Trump’s Monday Twitter: Negative travel ban polls are ‘fake news’

SHARE Trump’s Monday Twitter: Negative travel ban polls are ‘fake news’

President Donald Trump and first lady Melania watch the Super Bowl at a party at Trump International Golf Club in West Palm Beach, Florida, on Sunday, Feb. 5, 2017. | Susan Walsh/AP

WASHINGTON – President Donald Trump on Twitter Monday attacked polls showing his immigrant and refugee travel ban was not popular as “fake news.”

After a weekend at his Mar-a-Lago resort in Florida, Trump on Monday  flies from Palm Beach to Tampa, for a briefing from U.S. Central Command and U.S. Special Operations Command and then lunch with soldiers. He will also meet with Florida Gov. Rick Scott and then head back to Washington.

A big story kicking off the week will be court challenges to Trump’s travel ban. Briefs are due on Monday at the West Coast-based United States Court of Appeals for the Ninth Circuit. Over the weekend, a group of almost 100 tech companies filed a friend of the court brief arguing, among other things, the Trump’s order  “disrupts ongoing business operations.”

The travel ban triggered polling. That’s the subject of two early morning Twitter posts from Trump.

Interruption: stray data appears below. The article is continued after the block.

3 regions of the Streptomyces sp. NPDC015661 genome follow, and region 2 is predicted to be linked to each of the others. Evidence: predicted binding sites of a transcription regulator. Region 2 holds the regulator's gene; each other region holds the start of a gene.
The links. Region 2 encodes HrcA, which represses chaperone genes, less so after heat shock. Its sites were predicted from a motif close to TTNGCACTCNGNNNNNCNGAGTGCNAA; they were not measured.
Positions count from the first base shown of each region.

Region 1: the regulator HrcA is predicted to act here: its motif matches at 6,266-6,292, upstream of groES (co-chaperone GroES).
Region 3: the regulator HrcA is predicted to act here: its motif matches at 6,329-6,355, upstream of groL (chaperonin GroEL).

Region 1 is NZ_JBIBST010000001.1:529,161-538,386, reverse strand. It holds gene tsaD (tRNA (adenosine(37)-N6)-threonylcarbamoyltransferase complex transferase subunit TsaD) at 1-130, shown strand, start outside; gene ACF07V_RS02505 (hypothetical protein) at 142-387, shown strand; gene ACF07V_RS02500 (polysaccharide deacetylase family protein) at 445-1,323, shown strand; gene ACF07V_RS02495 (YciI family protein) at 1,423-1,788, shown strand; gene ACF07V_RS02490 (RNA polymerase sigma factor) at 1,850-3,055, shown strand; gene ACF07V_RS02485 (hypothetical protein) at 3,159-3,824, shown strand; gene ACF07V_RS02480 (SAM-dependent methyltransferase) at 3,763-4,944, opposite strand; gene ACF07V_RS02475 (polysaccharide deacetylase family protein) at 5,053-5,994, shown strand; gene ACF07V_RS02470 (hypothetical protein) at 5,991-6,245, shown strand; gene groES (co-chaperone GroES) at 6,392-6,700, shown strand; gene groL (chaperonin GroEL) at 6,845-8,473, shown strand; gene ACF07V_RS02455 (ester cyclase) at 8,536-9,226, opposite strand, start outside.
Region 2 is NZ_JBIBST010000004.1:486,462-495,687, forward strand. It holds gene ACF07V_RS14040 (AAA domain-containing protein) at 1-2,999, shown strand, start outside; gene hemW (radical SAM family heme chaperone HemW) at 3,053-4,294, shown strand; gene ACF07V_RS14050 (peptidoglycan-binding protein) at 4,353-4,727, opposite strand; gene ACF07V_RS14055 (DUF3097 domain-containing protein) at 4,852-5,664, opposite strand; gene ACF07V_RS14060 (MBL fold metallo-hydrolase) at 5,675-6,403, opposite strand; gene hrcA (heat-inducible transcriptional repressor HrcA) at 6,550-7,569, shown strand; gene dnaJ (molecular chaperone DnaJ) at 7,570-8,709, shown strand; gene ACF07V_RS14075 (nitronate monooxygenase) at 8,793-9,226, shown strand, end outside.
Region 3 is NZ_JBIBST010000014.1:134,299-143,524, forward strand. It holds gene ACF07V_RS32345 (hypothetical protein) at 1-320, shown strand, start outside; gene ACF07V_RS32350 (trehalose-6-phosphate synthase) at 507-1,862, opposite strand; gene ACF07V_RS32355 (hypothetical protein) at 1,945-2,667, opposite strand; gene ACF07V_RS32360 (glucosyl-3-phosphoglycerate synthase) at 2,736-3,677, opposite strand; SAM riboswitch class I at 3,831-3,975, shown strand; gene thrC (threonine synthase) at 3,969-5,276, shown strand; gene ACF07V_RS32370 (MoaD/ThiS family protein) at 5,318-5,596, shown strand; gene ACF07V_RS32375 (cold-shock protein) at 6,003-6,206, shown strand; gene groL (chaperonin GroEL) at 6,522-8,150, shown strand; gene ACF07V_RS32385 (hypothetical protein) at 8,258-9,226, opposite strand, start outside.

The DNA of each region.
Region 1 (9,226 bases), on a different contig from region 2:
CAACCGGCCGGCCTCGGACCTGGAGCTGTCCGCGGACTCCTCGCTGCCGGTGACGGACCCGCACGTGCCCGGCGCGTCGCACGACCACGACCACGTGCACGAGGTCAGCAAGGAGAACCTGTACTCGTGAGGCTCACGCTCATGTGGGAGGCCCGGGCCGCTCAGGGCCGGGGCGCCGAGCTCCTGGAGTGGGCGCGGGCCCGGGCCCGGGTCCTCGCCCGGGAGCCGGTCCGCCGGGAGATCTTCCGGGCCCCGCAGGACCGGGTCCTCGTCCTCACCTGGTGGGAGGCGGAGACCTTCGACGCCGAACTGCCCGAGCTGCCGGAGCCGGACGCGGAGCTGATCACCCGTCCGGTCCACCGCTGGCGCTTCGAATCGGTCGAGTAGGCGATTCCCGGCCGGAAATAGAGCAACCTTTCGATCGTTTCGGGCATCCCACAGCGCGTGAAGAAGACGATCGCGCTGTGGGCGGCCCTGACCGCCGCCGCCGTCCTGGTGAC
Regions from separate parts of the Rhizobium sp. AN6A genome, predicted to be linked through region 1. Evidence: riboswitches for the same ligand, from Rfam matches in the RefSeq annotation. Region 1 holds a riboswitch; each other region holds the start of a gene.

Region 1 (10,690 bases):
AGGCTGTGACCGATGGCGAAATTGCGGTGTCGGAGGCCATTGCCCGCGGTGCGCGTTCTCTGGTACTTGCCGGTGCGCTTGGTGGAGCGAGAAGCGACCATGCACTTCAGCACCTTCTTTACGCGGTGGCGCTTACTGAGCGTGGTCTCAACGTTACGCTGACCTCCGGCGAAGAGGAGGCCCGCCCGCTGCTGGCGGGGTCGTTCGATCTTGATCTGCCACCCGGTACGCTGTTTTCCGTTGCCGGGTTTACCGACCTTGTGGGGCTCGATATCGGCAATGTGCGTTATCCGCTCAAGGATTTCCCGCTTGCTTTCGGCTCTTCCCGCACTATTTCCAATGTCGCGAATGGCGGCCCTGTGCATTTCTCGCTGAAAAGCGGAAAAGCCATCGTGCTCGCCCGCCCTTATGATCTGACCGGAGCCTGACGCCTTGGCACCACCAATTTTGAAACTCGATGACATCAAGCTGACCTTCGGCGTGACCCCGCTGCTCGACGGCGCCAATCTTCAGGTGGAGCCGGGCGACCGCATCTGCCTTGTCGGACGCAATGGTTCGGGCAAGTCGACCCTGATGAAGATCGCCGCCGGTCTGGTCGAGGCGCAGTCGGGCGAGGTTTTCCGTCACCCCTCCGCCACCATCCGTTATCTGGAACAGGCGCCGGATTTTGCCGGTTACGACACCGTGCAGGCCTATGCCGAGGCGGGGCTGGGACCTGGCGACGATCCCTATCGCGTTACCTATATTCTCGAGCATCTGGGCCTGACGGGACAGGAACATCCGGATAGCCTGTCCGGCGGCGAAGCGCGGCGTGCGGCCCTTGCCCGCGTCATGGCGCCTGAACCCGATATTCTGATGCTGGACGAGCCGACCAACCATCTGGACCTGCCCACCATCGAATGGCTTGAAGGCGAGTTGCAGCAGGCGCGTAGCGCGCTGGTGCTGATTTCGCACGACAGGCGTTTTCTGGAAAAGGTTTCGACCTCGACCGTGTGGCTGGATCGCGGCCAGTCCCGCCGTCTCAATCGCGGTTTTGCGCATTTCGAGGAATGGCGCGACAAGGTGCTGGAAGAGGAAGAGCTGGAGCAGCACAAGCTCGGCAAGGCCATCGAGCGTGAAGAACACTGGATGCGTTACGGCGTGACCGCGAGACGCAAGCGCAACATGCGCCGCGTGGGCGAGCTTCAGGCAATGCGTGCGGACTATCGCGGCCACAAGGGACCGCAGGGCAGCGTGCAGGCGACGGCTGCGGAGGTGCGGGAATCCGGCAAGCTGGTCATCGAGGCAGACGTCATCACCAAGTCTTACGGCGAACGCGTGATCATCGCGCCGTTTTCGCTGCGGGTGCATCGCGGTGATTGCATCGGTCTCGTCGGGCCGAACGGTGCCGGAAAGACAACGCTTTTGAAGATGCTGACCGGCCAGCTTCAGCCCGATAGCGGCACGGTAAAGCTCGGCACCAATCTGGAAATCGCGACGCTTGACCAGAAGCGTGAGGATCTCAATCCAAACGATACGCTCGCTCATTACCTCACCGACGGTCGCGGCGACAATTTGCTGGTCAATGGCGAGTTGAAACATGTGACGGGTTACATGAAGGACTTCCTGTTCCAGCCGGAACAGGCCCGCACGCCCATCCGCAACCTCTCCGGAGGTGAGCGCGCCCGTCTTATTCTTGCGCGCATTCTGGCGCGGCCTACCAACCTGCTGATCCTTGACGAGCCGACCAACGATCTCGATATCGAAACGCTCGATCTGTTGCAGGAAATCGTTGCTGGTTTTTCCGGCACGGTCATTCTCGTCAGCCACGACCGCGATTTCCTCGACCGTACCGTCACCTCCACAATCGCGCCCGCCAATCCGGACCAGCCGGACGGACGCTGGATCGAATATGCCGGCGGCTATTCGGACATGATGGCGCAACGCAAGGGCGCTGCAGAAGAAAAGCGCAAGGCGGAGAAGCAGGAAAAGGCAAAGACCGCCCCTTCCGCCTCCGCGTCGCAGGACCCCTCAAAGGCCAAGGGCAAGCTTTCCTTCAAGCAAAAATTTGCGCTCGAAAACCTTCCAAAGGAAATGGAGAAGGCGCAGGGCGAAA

“I call my own shots, largely based on an accumulation of data, and everyone knows it. Some FAKE NEWS media, in order to marginalize, lies!” 7:07 a.m. ET

“Any negative polls are fake news, just like the CNN, ABC, NBC polls in the election. Sorry, people want border security and extreme vetting.” 7:01 a.m. ET

Backstory: Trump is going for the double play here: he wants to continue his campaign to discredit journalism and also wants to discredit  polling, now that he is taking some big hits on his travel ban and popularity.

Polls from a variety of news outlets show that the temporary travel ban Trump imposed on people from seven majority Muslim nations  is either not supported by a majority or Americans or respondents are divided on it based on their party affiliation.

Last year, during the primary season, Trump did not challenge the validity of the polls when they showed him ahead; indeed his polling strength was a part of his stump speech.

Still, the polling business took a big hit after the general election for not clearing showing the trends that would lead to  Trump beating  Hillary Clinton – though she did win the popular vote.

The question will be, of course, how Trump will react when polls show some action he has taken has popular support.

Polling also shows Trump with low approval ratings as he starts his third week in office.

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